Holy Hormones Journal:This is a very important article. Dr. Diamond was very kind to answer my questions when I contacted her the day I read about her study. My initial question was about xenoestrogens (synthetic estrogen-mimicking hormones in the environment) and their influence on her study. The reply – was it is impossible to know. But is it?
Generally – and maybe very generally – these days, estrogen peaks with ovulation and then subsides post-ovulation. At least that is what the older ovulation models are showing.
According to Dr. Diamond, that peak in estrogen is too fleeting to measure and for her study she is using another model that shows an extended “mid-luteal” hump in estrogen.
Where did this mid-luteal estrogen hump come from? Is this why so many women are struggling with PMDD, and PMS? Even though progesterone is still higher in the luteal post-ovulatory phase… it appears that estrogen dominance is skewing the ratio between these two hormones at a very crucial part of women’s cycles.
Add in the dopamine factor, when at the estrogen-height of the menstruation cycle, the mechanism to get rid of dopamine decreases substantially, and add in a good stress – and no wonder, some women are prone to hormone rages and mental/emotional breakdowns.
Inside the brain, dopamine plays important roles in motor control, motivation, arousal, cognitive control, reinforcement, and reward, as well as a number of basic lower-level functions including lactation, sexual gratification, and nausea.
And then women head off to their doctors and low and behold they come away with a prescription for a Dopaminergic drug – (A variety of drugs that increase dopamine levels are intrinsically and increase the effects of other types of reward) and the entire system is way laid because a woman cannot break down the dopamine. Not to mention dopamine enhancing foods.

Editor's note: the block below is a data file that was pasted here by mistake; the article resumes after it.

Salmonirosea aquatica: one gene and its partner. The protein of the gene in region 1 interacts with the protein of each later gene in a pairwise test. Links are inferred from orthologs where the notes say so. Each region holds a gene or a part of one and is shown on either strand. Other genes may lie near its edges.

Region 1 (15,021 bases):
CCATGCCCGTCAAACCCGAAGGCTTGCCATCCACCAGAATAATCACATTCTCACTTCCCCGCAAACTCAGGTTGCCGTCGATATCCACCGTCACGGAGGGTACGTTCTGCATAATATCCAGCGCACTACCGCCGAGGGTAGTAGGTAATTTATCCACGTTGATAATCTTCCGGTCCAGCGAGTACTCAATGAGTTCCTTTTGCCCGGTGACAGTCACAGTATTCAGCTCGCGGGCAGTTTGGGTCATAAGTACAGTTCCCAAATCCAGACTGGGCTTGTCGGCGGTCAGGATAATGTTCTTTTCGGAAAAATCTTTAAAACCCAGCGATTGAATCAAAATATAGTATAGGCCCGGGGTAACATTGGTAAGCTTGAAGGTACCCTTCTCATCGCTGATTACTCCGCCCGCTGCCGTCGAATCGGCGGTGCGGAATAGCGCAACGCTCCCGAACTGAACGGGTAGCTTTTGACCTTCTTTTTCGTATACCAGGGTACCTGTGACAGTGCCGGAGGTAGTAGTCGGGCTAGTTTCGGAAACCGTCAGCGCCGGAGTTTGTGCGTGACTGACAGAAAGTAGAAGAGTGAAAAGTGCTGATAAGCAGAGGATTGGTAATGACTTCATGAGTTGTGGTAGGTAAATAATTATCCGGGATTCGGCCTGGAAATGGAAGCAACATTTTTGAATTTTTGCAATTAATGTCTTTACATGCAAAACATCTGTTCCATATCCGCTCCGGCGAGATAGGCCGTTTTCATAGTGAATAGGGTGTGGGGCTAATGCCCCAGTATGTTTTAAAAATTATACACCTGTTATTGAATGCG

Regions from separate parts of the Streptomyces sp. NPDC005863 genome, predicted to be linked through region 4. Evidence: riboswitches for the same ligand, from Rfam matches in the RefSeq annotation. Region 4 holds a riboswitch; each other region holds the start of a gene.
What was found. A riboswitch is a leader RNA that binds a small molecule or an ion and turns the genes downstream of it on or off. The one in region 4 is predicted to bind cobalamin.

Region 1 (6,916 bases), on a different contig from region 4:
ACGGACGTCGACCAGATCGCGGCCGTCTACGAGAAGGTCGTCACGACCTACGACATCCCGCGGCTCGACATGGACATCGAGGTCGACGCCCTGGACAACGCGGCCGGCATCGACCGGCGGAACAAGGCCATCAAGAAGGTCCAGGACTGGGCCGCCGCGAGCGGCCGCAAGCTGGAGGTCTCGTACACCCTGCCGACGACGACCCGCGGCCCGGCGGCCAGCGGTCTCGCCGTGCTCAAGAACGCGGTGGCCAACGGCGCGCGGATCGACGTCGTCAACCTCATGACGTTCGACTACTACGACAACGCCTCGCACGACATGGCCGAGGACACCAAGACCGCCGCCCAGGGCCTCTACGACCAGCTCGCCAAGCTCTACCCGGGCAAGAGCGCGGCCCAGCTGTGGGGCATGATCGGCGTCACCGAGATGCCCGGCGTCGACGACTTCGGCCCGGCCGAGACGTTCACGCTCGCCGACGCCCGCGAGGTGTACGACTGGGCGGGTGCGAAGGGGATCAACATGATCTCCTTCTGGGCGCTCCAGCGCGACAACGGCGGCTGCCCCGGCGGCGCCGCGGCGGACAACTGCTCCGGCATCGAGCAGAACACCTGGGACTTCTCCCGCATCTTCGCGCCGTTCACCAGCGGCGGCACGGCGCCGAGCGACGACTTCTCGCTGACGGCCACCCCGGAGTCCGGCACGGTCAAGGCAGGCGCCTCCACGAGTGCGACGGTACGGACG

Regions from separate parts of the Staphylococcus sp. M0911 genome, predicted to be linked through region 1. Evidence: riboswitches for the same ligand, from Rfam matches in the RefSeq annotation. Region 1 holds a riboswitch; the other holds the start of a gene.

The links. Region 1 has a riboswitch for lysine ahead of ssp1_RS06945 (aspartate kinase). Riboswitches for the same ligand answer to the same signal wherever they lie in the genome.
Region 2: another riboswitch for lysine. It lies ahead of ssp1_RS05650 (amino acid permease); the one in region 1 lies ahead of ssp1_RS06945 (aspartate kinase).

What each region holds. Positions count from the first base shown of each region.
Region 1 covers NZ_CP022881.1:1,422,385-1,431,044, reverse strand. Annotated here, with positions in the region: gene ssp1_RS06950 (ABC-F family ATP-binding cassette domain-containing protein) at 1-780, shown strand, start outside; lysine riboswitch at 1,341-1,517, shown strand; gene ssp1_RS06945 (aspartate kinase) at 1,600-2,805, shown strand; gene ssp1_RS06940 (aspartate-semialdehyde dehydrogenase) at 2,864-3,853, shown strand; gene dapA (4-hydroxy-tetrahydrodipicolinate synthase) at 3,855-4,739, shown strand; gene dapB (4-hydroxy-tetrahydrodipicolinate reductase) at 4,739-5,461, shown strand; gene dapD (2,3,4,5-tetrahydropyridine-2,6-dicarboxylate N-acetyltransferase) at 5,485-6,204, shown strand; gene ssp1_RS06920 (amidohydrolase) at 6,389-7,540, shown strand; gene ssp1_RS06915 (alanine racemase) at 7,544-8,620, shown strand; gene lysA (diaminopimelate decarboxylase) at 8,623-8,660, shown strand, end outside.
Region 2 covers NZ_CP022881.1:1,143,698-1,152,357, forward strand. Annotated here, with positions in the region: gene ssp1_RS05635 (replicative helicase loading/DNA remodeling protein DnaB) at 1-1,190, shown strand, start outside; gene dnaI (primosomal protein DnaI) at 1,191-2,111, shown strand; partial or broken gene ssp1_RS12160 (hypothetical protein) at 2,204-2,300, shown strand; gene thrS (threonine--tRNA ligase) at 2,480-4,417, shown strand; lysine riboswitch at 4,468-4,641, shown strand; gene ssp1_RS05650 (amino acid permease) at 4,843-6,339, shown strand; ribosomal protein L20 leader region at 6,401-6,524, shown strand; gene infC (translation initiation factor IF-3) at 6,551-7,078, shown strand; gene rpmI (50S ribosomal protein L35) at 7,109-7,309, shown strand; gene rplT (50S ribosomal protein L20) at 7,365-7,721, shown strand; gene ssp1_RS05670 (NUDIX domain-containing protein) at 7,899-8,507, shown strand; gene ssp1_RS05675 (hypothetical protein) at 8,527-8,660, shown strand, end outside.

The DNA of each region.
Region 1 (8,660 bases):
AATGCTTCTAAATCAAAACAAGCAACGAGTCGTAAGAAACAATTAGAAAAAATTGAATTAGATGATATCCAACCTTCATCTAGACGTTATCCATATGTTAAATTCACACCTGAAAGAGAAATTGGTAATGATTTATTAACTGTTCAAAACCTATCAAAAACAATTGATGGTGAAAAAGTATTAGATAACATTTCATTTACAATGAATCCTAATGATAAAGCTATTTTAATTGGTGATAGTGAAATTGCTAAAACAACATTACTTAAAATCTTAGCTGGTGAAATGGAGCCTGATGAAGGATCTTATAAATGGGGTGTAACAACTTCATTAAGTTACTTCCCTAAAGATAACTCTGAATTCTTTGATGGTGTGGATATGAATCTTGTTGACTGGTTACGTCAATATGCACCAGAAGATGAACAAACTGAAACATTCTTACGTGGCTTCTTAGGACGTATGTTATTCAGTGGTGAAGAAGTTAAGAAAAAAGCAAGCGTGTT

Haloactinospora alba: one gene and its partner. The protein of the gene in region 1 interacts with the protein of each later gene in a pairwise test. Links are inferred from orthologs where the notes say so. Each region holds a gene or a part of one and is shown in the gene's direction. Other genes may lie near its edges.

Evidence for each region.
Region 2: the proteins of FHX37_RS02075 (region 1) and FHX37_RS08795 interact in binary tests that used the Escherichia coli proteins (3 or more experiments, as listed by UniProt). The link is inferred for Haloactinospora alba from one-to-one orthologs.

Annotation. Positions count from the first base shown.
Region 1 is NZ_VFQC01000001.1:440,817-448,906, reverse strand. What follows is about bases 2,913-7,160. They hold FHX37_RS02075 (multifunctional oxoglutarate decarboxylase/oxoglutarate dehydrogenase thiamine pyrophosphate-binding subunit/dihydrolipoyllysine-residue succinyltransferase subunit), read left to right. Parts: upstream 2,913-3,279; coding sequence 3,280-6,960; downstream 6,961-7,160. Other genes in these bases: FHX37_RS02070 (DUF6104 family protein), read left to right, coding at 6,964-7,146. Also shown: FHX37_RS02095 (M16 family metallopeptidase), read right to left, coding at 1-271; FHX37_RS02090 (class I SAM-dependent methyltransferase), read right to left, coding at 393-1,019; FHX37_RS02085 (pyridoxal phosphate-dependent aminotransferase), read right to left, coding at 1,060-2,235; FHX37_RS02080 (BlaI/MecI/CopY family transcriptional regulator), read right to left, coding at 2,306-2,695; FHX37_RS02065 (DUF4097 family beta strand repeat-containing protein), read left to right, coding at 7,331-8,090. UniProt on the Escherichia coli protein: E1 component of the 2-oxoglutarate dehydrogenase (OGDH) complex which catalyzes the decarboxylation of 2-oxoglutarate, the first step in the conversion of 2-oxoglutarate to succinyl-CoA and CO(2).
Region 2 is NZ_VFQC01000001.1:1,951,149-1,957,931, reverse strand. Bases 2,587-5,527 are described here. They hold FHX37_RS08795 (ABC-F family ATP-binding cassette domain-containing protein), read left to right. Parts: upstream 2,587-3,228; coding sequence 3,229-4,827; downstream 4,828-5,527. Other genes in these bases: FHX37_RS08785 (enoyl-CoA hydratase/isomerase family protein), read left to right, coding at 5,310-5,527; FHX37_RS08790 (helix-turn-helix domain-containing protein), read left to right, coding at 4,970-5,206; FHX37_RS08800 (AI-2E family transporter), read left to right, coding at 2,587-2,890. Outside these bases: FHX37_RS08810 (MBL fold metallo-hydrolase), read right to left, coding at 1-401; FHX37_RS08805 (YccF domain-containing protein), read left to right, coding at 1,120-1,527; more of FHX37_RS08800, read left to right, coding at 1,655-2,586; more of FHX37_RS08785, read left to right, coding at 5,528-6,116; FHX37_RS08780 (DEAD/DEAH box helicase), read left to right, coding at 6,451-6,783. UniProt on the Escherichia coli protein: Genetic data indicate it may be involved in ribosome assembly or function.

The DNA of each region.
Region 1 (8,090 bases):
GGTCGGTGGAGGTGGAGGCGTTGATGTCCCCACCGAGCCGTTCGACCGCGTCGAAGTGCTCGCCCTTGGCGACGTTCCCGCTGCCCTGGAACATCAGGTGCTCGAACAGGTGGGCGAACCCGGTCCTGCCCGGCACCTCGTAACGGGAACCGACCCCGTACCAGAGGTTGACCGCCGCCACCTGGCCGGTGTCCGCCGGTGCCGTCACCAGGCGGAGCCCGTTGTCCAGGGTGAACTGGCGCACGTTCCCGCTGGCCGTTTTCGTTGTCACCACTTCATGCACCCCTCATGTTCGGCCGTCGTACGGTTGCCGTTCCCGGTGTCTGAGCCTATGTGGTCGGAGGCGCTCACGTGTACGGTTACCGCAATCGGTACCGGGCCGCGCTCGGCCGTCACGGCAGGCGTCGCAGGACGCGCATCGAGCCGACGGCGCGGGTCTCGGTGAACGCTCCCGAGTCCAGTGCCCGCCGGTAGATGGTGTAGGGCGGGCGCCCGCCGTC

Is this what is driving women over the edge during the paramenstrum?
There are many more charts showing a rebound of estrogen in the luteal phase. Dr. Diamond’s study will be interesting and may shed light on many of the discomforts women experience including bloating, anxiety, depression, rage during the paramenstrum.
Why genders experience stress differently: Vancouver study
24 Hours Vancouver
By Michael Mui,
A Vancouver researcher is delving into how women and men are affected by stress differently, with a specific look at why some women feel particularly overwhelmed during the menstrual cycle.
Dr. Adele Diamond, a neuroscientist out of the University of B.C., is examining an area of the brain called the pre-frontal cortex that controls executive functions — such as thinking and self-control. When someone experiences stress, this area of the brain experiences an increase in the chemical dopamine.
For men, she said on Thursday, adding a bit of mild stress usually means they get more focused, and their brains could perform even better than when they’re calm.
In simple terms, the science works like this: men, when calm, aren’t often at their cognitive peak, because their pre-frontal dopamine levels are lower than optimal. It’s thought that this is why men usually appear more immature, less focused, and it’s also why men are more likely to be diagnosed with disorders such as ADHD.
But add in a little stress — which appears in the form of more dopamine within that area of the brain — and that moves many men to “optimal” levels. In other words, many men need to feel a little stress to be at the peak cognitive levels women normally have.
For women, the reverse is true — particularly at the estrogen-height of the menstruation cycle, when their mechanism to get rid of dopamine in the pre-frontal is 33% slower than men — they won’t be able to think as clearly, or have as much self control.
The problem for women, being already in perfect balance because of how estrogen allows a higher level of dopamine in the brain, is that the addition of stress can push their levels right over.
It’s typically week two of the ovulation cycle, when estrogen levels are sky high, those dopamine levels will — relatively speaking — far exceed what’s optimal while under stress, resulting in someone who’s going to look like they’re really affected by stress.
Diamond is currently in the middle of a multi-year study examining hundreds of people in the region with a series of tests that measure how fast, and how accurate, their brains respond when under mild stress.